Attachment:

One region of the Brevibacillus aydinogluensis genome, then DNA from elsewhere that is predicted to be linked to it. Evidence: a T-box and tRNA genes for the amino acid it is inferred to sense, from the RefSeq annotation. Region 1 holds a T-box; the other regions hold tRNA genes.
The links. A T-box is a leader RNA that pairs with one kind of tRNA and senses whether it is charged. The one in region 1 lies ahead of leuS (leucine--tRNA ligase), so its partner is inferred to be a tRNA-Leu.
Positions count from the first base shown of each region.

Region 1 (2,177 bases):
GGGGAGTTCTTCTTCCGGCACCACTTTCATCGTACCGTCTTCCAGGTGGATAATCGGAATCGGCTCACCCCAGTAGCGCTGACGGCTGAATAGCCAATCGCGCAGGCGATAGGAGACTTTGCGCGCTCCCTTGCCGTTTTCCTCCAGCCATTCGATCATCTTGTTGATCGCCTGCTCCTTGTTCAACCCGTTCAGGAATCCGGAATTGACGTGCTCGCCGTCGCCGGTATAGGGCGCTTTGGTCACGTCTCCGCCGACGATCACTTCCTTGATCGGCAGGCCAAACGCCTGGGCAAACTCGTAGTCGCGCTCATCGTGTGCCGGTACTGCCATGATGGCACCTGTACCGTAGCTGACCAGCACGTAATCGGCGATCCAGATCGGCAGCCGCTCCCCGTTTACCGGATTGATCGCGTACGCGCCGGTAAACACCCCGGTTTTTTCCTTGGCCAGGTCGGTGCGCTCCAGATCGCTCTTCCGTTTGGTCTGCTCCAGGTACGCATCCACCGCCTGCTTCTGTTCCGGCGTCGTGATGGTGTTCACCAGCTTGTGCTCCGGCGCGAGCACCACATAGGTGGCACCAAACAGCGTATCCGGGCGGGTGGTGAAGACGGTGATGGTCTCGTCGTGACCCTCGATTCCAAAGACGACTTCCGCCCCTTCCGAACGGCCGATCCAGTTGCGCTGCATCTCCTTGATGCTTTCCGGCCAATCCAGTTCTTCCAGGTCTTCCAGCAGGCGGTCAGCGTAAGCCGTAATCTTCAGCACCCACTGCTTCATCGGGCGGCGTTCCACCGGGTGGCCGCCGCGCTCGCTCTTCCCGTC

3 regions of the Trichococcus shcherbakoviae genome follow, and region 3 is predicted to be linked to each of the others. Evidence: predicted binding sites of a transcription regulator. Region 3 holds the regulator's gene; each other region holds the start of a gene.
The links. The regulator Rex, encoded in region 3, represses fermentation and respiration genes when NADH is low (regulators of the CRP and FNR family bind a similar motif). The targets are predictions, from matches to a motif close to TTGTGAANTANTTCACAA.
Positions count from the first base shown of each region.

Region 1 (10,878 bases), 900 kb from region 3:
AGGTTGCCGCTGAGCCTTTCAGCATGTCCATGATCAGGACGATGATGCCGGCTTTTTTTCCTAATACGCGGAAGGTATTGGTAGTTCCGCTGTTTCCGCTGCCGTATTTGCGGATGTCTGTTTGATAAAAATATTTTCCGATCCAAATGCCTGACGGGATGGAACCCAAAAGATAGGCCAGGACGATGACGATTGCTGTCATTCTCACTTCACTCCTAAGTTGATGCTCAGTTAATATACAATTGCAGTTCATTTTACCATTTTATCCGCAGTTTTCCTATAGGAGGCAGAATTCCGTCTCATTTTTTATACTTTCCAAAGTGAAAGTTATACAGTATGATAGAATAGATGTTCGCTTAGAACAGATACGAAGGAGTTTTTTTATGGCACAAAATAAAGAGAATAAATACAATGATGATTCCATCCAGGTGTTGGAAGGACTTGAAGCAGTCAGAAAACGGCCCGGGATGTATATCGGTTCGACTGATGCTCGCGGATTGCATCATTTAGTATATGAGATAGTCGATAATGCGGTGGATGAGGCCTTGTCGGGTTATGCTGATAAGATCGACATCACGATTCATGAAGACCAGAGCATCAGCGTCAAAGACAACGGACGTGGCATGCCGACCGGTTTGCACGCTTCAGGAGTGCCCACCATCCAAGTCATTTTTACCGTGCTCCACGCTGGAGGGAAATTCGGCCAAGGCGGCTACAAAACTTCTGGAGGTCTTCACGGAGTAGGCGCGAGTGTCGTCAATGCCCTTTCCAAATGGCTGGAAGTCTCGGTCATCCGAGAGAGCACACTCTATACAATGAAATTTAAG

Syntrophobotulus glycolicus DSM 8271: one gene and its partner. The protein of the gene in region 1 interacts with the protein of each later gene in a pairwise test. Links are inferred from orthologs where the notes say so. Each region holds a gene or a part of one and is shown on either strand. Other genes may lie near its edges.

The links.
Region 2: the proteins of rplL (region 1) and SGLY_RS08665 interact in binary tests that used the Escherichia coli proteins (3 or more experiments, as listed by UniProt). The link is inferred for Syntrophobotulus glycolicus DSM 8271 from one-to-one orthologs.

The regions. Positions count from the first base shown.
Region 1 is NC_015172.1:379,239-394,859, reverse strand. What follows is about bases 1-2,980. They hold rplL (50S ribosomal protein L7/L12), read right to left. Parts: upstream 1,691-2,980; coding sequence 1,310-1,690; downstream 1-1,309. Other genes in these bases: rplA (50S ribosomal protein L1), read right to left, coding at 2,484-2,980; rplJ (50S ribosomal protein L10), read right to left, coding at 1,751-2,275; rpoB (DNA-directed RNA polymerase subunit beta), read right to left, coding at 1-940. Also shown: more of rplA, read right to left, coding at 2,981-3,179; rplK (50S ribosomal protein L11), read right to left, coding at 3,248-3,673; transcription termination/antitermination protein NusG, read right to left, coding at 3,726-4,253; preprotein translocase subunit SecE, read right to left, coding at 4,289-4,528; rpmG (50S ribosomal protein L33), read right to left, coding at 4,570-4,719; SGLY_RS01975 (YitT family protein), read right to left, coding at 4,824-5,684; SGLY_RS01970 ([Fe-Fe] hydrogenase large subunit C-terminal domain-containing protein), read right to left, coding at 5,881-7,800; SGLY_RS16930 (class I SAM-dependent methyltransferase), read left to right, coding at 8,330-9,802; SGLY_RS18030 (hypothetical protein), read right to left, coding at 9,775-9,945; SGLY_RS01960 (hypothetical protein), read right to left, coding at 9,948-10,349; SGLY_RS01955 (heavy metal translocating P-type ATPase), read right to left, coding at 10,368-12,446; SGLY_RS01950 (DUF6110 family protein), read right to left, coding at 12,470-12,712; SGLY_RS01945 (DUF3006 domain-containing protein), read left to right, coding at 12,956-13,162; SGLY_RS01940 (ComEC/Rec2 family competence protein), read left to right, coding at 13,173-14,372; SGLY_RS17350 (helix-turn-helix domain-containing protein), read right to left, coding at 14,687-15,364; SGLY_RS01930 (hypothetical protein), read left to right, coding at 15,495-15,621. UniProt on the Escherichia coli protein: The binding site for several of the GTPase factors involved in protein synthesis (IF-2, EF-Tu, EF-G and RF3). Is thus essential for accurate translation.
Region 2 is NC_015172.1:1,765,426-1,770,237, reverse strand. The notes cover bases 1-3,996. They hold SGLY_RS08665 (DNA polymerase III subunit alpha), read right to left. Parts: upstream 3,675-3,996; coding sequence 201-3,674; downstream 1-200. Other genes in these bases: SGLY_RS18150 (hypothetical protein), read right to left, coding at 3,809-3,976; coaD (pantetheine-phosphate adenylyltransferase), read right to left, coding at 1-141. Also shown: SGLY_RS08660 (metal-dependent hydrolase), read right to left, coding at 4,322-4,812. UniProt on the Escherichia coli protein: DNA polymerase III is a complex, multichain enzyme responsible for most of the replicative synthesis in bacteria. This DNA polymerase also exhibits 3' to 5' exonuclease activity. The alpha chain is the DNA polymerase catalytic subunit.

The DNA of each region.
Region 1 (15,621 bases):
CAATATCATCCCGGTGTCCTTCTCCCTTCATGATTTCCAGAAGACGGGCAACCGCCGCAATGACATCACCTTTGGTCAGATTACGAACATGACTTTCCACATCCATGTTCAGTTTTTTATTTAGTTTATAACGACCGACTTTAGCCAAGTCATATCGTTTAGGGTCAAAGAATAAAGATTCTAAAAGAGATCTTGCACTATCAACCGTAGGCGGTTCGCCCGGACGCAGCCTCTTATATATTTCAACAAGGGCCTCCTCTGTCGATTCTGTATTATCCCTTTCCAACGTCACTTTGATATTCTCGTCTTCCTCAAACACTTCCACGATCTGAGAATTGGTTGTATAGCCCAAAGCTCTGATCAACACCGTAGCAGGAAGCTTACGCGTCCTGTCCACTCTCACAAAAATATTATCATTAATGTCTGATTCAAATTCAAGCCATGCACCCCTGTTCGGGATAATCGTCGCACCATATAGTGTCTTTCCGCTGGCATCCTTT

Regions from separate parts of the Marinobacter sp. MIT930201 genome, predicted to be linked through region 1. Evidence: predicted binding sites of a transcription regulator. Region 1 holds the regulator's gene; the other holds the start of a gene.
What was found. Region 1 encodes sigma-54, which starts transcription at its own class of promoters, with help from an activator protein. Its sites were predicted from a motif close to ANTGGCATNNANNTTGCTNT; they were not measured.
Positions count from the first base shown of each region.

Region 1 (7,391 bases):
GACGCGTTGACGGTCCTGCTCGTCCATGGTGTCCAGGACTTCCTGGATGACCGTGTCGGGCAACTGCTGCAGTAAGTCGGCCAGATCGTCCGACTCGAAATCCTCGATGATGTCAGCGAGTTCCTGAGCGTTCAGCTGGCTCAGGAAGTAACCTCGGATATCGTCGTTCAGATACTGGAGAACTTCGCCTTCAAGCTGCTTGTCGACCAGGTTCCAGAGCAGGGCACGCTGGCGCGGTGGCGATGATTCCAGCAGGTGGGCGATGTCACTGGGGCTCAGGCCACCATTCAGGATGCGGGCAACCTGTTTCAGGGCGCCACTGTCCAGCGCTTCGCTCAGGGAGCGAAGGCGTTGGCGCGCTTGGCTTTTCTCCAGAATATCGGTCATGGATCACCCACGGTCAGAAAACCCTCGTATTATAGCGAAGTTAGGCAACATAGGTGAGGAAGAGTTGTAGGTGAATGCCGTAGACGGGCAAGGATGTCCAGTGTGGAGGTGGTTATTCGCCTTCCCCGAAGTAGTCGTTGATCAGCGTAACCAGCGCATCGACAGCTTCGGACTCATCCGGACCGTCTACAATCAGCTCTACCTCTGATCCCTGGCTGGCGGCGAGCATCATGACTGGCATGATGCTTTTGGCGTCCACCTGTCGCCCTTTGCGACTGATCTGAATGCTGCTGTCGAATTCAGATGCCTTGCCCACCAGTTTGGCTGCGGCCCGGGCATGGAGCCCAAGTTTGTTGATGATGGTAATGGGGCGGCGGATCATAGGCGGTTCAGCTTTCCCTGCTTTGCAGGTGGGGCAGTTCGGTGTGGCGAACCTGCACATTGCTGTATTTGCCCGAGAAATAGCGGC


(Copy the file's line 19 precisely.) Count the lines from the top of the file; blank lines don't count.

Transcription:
CAATATCATCCCGGTGTCCTTCTCCCTTCATGATTTCCAGAAGACGGGCAACCGCCGCAATGACATCACCTTTGGTCAGATTACGAACATGACTTTCCACATCCATGTTCAGTTTTTTATTTAGTTTATAACGACCGACTTTAGCCAAGTCATATCGTTTAGGGTCAAAGAATAAAGATTCTAAAAGAGATCTTGCACTATCAACCGTAGGCGGTTCGCCCGGACGCAGCCTCTTATATATTTCAACAAGGGCCTCCTCTGTCGATTCTGTATTATCCCTTTCCAACGTCACTTTGATATTCTCGTCTTCCTCAAACACTTCCACGATCTGAGAATTGGTTGTATAGCCCAAAGCTCTGATCAACACCGTAGCAGGAAGCTTACGCGTCCTGTCCACTCTCACAAAAATATTATCATTAATGTCTGATTCAAATTCAAGCCATGCACCCCTGTTCGGGATAATCGTCGCACCATATAGTGTCTTTCCGCTGGCATCCTTT